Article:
As a result of lost manufacturing and outsource jobs, the U.S. needs to look to the futureâ€”to new opportunities and growing markets to be able to compete globally, and all indicators point to STEM (science, technology, engineering and mathematics) fields.
According to research compiled by the Joint Economic Committee Chairmanâ€™s Staff in their report, â€œSTEM Education: Preparing for the Jobs of the Future,â€ technology innovations have fueled the American economy, with some studies crediting over half of our economic growth in the past fifty years coming from improved productivity resulting from innovation. And the trend seems to be continuing. The demand for workers with degrees in the STEM fields is rising and expected to increase according to the Bureau of Labor Statistics.
However, the U.S. is not producing enough graduates in the fields of math, engineering, computer science, and therefore creating a skill gap. Forbes Magazine published a list â€œ10 Skills that will Get You Hired in 2013â€ and mathematics was sixth on the list. The need for understanding arithmetic, algebra, geometry, calculus, statistics and the corresponding applications was found in 6 out of the 10 most in-demand jobs now.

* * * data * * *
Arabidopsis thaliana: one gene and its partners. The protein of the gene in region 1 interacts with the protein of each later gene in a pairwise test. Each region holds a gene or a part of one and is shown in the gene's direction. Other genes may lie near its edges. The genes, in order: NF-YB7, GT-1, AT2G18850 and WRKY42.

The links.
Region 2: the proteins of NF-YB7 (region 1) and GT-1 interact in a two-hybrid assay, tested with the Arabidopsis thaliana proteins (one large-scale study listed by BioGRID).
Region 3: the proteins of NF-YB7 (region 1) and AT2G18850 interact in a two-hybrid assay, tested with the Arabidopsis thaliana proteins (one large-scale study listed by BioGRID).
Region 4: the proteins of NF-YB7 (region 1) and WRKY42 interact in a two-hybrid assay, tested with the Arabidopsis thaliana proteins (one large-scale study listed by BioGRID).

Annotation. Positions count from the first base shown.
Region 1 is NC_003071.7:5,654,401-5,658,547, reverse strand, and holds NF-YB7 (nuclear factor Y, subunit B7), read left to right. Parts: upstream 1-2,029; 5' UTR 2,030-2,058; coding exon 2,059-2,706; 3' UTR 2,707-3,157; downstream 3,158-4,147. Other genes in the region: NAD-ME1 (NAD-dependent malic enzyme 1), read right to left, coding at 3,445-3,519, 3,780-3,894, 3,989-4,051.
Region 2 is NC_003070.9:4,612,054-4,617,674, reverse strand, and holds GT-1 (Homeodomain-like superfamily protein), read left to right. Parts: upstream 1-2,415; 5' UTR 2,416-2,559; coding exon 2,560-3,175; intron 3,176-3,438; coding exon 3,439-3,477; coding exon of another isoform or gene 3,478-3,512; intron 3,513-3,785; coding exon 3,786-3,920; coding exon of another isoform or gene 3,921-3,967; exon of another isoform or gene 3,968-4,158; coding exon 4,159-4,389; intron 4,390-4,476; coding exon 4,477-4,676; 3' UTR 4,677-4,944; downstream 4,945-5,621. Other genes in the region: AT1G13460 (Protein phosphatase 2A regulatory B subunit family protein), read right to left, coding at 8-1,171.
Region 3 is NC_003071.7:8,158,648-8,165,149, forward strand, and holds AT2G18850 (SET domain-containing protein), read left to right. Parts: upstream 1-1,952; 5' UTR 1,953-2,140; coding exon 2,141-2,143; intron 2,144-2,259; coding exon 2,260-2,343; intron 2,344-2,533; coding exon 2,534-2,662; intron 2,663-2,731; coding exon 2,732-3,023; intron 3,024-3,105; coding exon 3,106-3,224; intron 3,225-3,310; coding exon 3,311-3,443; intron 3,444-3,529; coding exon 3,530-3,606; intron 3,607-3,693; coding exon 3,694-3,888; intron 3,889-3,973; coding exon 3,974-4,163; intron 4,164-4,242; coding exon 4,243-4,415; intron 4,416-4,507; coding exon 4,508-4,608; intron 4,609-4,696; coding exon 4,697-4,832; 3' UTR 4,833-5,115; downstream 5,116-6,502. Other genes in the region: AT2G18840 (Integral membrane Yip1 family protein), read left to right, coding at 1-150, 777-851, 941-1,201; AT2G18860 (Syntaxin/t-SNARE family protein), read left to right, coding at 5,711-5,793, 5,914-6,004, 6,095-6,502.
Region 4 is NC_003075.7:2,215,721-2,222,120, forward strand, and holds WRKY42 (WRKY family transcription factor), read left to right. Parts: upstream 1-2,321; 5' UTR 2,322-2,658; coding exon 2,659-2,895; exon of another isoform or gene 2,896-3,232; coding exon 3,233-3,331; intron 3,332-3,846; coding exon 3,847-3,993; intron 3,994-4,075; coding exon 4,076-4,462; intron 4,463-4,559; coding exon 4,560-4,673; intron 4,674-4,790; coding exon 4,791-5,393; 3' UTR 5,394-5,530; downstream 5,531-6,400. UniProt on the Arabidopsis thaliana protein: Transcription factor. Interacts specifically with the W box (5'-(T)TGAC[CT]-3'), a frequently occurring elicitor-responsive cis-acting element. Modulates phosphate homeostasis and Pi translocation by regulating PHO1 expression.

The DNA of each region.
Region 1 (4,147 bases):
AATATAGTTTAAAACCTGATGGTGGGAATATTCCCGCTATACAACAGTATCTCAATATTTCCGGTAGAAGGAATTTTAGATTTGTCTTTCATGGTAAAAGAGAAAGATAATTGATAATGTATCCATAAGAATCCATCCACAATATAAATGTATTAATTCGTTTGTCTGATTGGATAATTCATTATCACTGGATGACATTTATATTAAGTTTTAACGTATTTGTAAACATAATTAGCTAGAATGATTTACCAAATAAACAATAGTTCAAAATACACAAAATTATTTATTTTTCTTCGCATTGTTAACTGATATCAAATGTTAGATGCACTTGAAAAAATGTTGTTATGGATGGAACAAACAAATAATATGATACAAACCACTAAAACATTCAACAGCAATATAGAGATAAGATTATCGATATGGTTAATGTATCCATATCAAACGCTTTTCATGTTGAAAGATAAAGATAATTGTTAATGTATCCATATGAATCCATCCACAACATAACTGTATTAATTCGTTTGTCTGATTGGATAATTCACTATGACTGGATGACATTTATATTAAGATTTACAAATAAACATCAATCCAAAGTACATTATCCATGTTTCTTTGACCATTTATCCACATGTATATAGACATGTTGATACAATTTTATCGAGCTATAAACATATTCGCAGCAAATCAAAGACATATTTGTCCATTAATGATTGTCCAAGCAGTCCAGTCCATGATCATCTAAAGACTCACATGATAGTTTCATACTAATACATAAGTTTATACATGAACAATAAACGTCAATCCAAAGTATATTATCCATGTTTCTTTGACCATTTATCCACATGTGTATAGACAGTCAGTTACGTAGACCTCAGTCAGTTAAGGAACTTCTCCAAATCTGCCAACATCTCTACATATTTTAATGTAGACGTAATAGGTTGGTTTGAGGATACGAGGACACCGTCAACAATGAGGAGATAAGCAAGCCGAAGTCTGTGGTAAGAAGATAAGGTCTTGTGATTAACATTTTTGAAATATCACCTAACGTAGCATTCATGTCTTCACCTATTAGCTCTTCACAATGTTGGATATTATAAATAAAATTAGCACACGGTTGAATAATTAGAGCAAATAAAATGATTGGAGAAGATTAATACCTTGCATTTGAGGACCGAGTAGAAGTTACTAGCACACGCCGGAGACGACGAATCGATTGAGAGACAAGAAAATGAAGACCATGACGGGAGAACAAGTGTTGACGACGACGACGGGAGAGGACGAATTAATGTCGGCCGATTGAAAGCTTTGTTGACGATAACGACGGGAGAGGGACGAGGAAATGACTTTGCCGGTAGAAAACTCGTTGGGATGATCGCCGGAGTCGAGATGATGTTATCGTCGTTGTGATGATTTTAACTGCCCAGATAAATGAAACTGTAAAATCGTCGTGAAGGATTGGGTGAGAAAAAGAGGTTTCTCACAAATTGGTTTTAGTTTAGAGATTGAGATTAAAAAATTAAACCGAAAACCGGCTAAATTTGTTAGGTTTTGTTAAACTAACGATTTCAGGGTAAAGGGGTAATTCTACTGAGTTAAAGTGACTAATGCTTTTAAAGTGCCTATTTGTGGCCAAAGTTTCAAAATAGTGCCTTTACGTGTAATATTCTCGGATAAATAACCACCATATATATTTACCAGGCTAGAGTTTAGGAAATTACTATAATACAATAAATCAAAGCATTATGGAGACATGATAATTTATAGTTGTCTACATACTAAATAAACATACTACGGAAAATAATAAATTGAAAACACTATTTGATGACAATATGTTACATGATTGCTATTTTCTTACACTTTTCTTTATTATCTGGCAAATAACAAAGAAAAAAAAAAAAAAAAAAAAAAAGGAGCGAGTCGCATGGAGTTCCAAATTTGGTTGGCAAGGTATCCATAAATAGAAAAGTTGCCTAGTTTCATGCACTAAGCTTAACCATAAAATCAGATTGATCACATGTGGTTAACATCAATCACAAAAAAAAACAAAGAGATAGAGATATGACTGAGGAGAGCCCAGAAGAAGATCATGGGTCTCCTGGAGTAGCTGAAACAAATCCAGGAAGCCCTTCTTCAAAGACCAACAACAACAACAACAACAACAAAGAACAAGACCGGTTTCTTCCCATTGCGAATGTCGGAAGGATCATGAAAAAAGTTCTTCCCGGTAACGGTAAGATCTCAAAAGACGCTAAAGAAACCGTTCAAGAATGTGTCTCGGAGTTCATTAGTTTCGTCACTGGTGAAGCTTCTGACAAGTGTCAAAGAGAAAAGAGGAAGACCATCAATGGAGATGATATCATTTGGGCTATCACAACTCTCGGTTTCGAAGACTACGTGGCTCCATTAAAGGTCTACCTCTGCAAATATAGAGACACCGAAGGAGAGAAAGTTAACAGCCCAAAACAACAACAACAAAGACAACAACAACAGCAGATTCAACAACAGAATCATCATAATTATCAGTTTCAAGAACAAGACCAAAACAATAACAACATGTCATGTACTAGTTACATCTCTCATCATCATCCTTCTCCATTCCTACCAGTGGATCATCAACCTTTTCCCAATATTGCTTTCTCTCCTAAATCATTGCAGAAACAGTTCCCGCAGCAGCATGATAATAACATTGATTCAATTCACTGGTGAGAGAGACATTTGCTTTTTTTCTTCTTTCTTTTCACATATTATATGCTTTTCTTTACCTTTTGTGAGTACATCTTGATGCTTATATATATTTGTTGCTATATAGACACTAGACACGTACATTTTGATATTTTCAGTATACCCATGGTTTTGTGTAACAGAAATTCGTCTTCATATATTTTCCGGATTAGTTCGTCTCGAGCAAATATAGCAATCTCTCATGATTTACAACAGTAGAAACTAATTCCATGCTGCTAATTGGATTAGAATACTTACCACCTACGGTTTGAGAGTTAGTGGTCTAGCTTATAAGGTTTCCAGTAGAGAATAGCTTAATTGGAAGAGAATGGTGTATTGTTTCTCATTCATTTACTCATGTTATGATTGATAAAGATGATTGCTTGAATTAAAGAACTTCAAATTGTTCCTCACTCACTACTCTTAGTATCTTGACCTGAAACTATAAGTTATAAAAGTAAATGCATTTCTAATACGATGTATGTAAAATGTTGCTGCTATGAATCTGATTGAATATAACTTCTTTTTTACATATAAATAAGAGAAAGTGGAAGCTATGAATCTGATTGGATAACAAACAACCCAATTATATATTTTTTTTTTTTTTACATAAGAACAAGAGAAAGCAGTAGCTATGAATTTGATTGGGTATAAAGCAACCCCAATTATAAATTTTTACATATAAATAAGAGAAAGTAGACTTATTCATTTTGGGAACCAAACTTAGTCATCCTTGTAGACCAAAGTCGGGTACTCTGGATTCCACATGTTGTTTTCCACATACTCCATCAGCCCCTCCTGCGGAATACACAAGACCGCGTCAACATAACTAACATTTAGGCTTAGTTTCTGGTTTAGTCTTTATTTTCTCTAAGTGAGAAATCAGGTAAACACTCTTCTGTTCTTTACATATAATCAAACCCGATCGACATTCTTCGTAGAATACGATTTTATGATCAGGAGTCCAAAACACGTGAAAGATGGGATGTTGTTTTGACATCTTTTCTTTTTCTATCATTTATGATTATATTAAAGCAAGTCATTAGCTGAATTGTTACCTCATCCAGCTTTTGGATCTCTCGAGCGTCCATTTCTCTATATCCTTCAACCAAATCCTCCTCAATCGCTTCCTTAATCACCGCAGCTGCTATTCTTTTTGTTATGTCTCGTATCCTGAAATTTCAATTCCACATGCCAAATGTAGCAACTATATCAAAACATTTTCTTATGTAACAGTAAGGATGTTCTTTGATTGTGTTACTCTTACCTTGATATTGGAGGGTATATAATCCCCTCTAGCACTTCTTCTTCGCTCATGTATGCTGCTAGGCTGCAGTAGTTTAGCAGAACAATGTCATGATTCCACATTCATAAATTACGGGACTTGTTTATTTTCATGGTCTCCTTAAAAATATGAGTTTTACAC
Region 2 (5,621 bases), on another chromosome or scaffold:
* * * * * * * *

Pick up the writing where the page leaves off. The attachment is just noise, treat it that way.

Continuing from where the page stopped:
So why are we as a nation struggling to impact math achievement when we know what todayâ€™s and tomorrowâ€™s economy will demand of future workers, and what an increase in math achievement will provide for all?
As a nation, we must first acknowledge and embrace the changing economy and the demands that will be placed on the next generation of workers. We must educate students and parents about the opportunities that await those who achieve in the fields of math and science, and get more children, especially girls and students of color, into these fields. We must honestly invest in K12 education, attracting teachers to the field who can not only teach math but help bridge the classroom to the real world applications. We must introduce legislation that emphasizes the need for math achievement, rewards the schools getting it right, and provides the financial means to make schools successful in these areas. Â And finally, we must continue the fight to make higher education accessible to students.